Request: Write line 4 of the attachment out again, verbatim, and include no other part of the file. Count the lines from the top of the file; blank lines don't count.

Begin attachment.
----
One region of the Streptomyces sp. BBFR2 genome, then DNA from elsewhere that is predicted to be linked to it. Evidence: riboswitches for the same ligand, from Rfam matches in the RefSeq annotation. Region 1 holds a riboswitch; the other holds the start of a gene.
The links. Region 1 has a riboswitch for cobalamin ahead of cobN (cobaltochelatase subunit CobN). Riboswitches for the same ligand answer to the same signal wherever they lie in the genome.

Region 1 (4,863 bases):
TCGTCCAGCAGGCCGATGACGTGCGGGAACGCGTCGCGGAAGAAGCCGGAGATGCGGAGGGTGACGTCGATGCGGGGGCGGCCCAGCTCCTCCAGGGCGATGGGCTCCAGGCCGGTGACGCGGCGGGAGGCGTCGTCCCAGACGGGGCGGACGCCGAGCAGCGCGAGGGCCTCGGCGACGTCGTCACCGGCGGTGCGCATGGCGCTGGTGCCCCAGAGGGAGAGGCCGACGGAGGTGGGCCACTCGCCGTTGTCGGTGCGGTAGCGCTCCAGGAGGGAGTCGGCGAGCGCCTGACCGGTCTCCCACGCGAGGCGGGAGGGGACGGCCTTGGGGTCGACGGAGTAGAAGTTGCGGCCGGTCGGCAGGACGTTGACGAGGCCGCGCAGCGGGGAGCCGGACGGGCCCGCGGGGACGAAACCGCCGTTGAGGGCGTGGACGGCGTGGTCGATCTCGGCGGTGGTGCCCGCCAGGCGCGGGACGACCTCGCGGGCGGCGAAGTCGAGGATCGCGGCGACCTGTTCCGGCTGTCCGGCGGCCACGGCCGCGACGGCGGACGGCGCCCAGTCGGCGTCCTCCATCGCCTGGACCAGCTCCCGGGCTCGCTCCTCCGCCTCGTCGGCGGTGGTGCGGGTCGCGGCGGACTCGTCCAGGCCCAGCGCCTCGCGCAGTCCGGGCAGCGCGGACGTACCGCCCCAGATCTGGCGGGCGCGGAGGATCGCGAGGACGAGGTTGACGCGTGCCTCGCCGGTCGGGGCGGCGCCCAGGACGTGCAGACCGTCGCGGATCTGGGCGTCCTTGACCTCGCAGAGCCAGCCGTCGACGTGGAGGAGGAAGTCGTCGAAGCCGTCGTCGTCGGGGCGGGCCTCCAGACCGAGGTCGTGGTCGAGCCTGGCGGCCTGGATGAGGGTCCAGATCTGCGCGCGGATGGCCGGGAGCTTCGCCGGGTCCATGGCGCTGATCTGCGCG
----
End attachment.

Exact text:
TCGTCCAGCAGGCCGATGACGTGCGGGAACGCGTCGCGGAAGAAGCCGGAGATGCGGAGGGTGACGTCGATGCGGGGGCGGCCCAGCTCCTCCAGGGCGATGGGCTCCAGGCCGGTGACGCGGCGGGAGGCGTCGTCCCAGACGGGGCGGACGCCGAGCAGCGCGAGGGCCTCGGCGACGTCGTCACCGGCGGTGCGCATGGCGCTGGTGCCCCAGAGGGAGAGGCCGACGGAGGTGGGCCACTCGCCGTTGTCGGTGCGGTAGCGCTCCAGGAGGGAGTCGGCGAGCGCCTGACCGGTCTCCCACGCGAGGCGGGAGGGGACGGCCTTGGGGTCGACGGAGTAGAAGTTGCGGCCGGTCGGCAGGACGTTGACGAGGCCGCGCAGCGGGGAGCCGGACGGGCCCGCGGGGACGAAACCGCCGTTGAGGGCGTGGACGGCGTGGTCGATCTCGGCGGTGGTGCCCGCCAGGCGCGGGACGACCTCGCGGGCGGCGAAGTCGAGGATCGCGGCGACCTGTTCCGGCTGTCCGGCGGCCACGGCCGCGACGGCGGACGGCGCCCAGTCGGCGTCCTCCATCGCCTGGACCAGCTCCCGGGCTCGCTCCTCCGCCTCGTCGGCGGTGGTGCGGGTCGCGGCGGACTCGTCCAGGCCCAGCGCCTCGCGCAGTCCGGGCAGCGCGGACGTACCGCCCCAGATCTGGCGGGCGCGGAGGATCGCGAGGACGAGGTTGACGCGTGCCTCGCCGGTCGGGGCGGCGCCCAGGACGTGCAGACCGTCGCGGATCTGGGCGTCCTTGACCTCGCAGAGCCAGCCGTCGACGTGGAGGAGGAAGTCGTCGAAGCCGTCGTCGTCGGGGCGGGCCTCCAGACCGAGGTCGTGGTCGAGCCTGGCGGCCTGGATGAGGGTCCAGATCTGCGCGCGGATGGCCGGGAGCTTCGCCGGGTCCATGGCGCTGATCTGCGCG